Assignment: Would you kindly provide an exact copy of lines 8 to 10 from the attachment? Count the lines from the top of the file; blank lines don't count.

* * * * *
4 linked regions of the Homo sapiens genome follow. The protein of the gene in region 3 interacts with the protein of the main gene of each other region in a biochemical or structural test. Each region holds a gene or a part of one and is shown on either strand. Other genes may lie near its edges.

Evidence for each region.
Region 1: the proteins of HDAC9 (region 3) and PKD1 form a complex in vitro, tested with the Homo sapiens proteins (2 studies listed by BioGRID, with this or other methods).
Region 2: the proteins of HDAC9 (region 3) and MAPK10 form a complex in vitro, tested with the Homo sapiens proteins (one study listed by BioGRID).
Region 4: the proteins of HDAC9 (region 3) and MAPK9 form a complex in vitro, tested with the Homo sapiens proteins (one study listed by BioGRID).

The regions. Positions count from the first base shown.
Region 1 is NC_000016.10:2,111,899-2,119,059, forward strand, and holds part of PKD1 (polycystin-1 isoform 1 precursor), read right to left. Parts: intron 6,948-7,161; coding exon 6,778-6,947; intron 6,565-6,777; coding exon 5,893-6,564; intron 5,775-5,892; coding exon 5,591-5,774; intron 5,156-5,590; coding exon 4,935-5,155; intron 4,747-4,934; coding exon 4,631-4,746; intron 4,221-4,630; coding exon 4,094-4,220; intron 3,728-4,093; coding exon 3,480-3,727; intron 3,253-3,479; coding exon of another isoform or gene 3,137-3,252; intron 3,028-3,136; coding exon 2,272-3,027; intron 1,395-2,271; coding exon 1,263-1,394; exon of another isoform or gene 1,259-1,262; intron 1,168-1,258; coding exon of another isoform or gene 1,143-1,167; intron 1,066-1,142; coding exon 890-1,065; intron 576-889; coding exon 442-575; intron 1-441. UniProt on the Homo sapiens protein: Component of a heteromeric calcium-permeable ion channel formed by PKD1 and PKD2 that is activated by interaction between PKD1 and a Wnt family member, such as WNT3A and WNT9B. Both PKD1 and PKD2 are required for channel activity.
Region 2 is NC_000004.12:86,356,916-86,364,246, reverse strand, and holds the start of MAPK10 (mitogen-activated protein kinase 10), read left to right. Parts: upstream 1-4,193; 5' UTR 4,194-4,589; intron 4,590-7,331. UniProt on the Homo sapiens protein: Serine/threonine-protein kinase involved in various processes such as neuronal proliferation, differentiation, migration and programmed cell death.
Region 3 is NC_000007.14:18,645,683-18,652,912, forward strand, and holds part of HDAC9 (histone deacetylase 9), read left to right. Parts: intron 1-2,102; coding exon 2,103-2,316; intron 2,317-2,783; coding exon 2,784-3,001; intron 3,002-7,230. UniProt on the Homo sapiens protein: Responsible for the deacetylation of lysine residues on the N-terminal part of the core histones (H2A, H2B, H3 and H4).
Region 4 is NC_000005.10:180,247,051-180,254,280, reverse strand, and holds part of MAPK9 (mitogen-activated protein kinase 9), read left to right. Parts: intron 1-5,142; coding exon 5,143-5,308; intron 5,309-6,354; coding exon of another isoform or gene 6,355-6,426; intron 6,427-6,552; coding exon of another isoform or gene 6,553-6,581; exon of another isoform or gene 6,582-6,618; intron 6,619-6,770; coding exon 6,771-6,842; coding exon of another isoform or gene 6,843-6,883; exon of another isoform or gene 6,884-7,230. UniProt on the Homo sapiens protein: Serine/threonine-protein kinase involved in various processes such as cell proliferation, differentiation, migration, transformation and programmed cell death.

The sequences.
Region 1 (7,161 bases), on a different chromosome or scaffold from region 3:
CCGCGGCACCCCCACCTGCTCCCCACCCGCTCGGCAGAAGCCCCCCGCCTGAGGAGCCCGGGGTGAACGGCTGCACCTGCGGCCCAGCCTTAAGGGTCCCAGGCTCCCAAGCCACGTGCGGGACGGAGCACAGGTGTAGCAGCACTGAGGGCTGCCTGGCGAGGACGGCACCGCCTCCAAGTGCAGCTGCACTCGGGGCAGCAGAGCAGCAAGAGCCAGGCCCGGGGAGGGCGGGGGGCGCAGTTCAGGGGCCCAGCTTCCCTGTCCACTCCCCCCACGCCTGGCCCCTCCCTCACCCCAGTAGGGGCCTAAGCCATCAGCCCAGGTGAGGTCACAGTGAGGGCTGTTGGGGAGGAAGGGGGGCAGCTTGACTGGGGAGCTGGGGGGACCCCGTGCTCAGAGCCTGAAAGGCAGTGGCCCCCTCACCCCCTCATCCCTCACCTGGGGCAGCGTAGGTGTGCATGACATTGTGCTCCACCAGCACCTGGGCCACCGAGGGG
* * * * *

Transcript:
Region 2 is NC_000004.12:86,356,916-86,364,246, reverse strand, and holds the start of MAPK10 (mitogen-activated protein kinase 10), read left to right. Parts: upstream 1-4,193; 5' UTR 4,194-4,589; intron 4,590-7,331. UniProt on the Homo sapiens protein: Serine/threonine-protein kinase involved in various processes such as neuronal proliferation, differentiation, migration and programmed cell death.
Region 3 is NC_000007.14:18,645,683-18,652,912, forward strand, and holds part of HDAC9 (histone deacetylase 9), read left to right. Parts: intron 1-2,102; coding exon 2,103-2,316; intron 2,317-2,783; coding exon 2,784-3,001; intron 3,002-7,230. UniProt on the Homo sapiens protein: Responsible for the deacetylation of lysine residues on the N-terminal part of the core histones (H2A, H2B, H3 and H4).
Region 4 is NC_000005.10:180,247,051-180,254,280, reverse strand, and holds part of MAPK9 (mitogen-activated protein kinase 9), read left to right. Parts: intron 1-5,142; coding exon 5,143-5,308; intron 5,309-6,354; coding exon of another isoform or gene 6,355-6,426; intron 6,427-6,552; coding exon of another isoform or gene 6,553-6,581; exon of another isoform or gene 6,582-6,618; intron 6,619-6,770; coding exon 6,771-6,842; coding exon of another isoform or gene 6,843-6,883; exon of another isoform or gene 6,884-7,230. UniProt on the Homo sapiens protein: Serine/threonine-protein kinase involved in various processes such as cell proliferation, differentiation, migration, transformation and programmed cell death.